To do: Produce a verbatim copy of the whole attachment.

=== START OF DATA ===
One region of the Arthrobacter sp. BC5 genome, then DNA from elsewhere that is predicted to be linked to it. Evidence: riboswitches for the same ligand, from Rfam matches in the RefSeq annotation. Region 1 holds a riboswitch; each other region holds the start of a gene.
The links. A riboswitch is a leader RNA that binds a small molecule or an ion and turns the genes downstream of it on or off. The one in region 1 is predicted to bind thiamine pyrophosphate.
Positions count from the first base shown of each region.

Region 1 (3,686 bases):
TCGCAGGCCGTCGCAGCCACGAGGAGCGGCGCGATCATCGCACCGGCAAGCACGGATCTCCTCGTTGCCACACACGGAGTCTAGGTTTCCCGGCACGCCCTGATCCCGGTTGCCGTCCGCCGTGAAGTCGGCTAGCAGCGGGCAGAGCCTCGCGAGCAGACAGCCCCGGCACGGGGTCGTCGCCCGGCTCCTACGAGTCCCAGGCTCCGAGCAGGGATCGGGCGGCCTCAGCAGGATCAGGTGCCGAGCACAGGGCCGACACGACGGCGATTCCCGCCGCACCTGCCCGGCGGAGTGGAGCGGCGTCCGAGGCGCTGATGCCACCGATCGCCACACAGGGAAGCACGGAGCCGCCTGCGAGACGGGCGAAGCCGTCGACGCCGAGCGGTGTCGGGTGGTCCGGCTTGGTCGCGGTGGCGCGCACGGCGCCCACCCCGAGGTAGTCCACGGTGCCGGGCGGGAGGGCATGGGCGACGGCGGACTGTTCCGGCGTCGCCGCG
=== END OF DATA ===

One region of the Arthrobacter sp. BC5 genome, then DNA from elsewhere that is predicted to be linked to it. Evidence: riboswitches for the same ligand, from Rfam matches in the RefSeq annotation. Region 1 holds a riboswitch; each other region holds the start of a gene.
The links. A riboswitch is a leader RNA that binds a small molecule or an ion and turns the genes downstream of it on or off. The one in region 1 is predicted to bind thiamine pyrophosphate.
Positions count from the first base shown of each region.

Region 1 (3,686 bases):
TCGCAGGCCGTCGCAGCCACGAGGAGCGGCGCGATCATCGCACCGGCAAGCACGGATCTCCTCGTTGCCACACACGGAGTCTAGGTTTCCCGGCACGCCCTGATCCCGGTTGCCGTCCGCCGTGAAGTCGGCTAGCAGCGGGCAGAGCCTCGCGAGCAGACAGCCCCGGCACGGGGTCGTCGCCCGGCTCCTACGAGTCCCAGGCTCCGAGCAGGGATCGGGCGGCCTCAGCAGGATCAGGTGCCGAGCACAGGGCCGACACGACGGCGATTCCCGCCGCACCTGCCCGGCGGAGTGGAGCGGCGTCCGAGGCGCTGATGCCACCGATCGCCACACAGGGAAGCACGGAGCCGCCTGCGAGACGGGCGAAGCCGTCGACGCCGAGCGGTGTCGGGTGGTCCGGCTTGGTCGCGGTGGCGCGCACGGCGCCCACCCCGAGGTAGTCCACGGTGCCGGGCGGGAGGGCATGGGCGACGGCGGACTGTTCCGGCGTCGCCGCG